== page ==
This paper presents a comparative case study of the different ways that equity and inequity emerged as an elementary computer science student collaborated with two different classmates on programming tasks. Data collected include audio recordings of students' interactions, field notes, written assessments, and students' digital work. Using a mixed methods approach, quantitative patterns were identified in the distribution and content of student talk at multiple grain-sizes, which were analyzed in conjunction with pivotal sequences of interaction. Findings indicate that despite the existence of participation structures designed to foster equitable collaboration, inequities emerged in both dyads as students positioned themselves and their classmates with identities as more or less competent in computer science. While in the first dyad this positioning was often overt, in the second dyad positioning assumed a more passive form. Further, there is evidence that these positionings had an impact on students' opportunities to learn.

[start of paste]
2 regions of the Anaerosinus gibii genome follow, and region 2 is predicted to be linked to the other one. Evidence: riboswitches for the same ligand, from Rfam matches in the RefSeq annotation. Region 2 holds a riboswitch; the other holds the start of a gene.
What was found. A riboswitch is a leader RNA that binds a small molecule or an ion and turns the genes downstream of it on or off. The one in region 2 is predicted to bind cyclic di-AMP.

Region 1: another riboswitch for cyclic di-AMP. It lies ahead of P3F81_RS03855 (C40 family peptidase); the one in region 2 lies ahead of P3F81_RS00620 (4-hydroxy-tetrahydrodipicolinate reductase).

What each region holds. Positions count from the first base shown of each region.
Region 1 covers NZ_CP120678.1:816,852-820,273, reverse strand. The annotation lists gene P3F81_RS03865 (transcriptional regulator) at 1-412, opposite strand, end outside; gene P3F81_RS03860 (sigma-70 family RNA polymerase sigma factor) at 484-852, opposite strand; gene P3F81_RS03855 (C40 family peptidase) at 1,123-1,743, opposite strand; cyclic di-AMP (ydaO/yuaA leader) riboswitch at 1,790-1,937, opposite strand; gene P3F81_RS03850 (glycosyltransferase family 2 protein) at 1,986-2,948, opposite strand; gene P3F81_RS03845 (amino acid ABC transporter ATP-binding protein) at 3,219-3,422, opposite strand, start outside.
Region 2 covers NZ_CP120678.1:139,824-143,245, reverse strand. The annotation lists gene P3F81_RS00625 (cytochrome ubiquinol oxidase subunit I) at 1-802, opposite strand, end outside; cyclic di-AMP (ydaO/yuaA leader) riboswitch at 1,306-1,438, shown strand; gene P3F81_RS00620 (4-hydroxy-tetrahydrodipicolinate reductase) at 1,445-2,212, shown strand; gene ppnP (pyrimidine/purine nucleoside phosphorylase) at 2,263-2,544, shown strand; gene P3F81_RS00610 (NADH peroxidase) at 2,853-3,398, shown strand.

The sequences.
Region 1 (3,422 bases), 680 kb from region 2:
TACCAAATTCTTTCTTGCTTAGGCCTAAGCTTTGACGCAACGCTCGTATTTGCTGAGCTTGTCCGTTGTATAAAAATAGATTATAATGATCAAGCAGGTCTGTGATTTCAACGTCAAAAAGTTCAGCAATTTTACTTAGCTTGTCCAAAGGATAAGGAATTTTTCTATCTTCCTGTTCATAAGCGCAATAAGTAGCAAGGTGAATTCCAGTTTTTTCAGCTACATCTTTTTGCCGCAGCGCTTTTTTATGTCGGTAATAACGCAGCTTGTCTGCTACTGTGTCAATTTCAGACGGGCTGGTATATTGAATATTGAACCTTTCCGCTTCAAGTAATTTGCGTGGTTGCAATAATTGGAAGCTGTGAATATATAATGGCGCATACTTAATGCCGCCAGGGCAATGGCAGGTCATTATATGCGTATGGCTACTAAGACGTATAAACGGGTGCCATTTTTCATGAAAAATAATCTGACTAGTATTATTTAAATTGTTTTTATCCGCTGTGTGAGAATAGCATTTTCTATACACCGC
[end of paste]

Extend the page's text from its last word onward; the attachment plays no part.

|Number of pages
|Proceedings of International Conference of the Learning Sciences, ICLS
|Published - 2014
|11th International Conference of the Learning Sciences: Learning and Becoming in Practice, ICLS 2014 - Boulder, United States
Duration: Jun 23 2014 → Jun 27 2014
ASJC Scopus subject areas
- Computer Science (miscellaneous)